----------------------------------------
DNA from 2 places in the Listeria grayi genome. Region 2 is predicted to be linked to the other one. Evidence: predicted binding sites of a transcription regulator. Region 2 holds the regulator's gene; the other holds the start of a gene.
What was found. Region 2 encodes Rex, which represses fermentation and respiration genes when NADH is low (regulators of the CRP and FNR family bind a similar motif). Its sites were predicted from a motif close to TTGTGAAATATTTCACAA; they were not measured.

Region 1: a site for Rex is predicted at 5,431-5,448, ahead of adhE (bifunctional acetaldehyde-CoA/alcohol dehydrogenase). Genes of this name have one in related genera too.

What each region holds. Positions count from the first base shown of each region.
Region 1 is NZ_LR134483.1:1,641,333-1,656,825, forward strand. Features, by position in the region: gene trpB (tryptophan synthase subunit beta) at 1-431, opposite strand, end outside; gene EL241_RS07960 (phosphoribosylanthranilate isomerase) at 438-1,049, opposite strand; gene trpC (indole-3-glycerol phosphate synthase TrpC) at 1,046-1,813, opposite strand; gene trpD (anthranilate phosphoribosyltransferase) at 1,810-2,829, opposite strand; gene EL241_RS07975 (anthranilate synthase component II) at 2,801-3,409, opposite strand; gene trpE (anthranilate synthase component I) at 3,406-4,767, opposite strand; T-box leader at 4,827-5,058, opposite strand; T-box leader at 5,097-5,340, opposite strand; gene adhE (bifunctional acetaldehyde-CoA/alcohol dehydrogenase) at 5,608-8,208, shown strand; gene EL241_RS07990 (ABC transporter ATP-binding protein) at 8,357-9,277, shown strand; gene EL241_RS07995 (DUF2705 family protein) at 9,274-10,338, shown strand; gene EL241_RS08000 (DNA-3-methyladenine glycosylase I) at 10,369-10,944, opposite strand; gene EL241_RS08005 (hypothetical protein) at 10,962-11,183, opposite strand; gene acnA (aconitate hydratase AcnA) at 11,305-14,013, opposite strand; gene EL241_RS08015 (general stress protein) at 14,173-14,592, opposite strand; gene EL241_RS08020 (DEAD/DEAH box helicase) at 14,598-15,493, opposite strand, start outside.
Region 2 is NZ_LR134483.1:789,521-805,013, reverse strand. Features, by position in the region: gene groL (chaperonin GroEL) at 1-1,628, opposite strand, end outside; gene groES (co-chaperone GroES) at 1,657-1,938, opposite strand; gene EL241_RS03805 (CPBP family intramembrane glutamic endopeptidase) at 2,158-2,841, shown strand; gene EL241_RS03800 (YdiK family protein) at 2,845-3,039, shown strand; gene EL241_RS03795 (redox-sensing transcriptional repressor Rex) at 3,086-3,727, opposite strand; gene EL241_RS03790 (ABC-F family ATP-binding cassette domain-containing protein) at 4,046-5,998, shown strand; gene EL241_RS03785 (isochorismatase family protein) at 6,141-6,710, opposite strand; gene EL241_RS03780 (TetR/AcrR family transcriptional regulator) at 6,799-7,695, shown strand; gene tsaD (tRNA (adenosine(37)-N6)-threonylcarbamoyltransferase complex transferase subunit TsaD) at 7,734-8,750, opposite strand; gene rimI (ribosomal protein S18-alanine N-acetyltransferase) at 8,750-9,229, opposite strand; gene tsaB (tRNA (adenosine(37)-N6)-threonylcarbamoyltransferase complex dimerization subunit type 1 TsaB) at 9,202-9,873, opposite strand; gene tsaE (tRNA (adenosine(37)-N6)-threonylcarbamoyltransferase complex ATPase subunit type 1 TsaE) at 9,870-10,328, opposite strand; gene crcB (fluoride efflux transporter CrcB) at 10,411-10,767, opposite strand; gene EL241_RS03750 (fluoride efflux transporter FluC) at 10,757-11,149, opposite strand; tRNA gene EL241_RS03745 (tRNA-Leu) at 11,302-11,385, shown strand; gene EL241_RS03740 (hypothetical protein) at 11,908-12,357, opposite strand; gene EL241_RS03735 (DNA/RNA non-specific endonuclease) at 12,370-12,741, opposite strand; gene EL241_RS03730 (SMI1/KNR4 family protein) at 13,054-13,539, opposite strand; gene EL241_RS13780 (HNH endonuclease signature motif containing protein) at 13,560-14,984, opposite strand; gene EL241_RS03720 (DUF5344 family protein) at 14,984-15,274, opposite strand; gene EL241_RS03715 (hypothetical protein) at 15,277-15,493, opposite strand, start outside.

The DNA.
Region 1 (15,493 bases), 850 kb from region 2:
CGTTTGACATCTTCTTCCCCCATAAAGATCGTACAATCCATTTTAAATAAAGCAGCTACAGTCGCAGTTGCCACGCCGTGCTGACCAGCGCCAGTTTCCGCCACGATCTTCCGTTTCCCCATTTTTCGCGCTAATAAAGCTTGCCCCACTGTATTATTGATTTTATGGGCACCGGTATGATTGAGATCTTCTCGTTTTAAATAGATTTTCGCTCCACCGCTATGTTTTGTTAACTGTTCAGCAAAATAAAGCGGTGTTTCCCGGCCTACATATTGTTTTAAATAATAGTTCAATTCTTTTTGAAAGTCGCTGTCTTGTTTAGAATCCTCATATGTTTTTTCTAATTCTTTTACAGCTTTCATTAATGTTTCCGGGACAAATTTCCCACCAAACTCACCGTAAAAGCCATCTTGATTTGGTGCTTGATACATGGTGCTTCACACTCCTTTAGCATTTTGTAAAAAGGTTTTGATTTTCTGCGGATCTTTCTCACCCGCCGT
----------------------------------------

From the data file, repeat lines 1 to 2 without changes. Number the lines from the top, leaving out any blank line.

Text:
DNA from 2 places in the Listeria grayi genome. Region 2 is predicted to be linked to the other one. Evidence: predicted binding sites of a transcription regulator. Region 2 holds the regulator's gene; the other holds the start of a gene.
What was found. Region 2 encodes Rex, which represses fermentation and respiration genes when NADH is low (regulators of the CRP and FNR family bind a similar motif). Its sites were predicted from a motif close to TTGTGAAATATTTCACAA; they were not measured.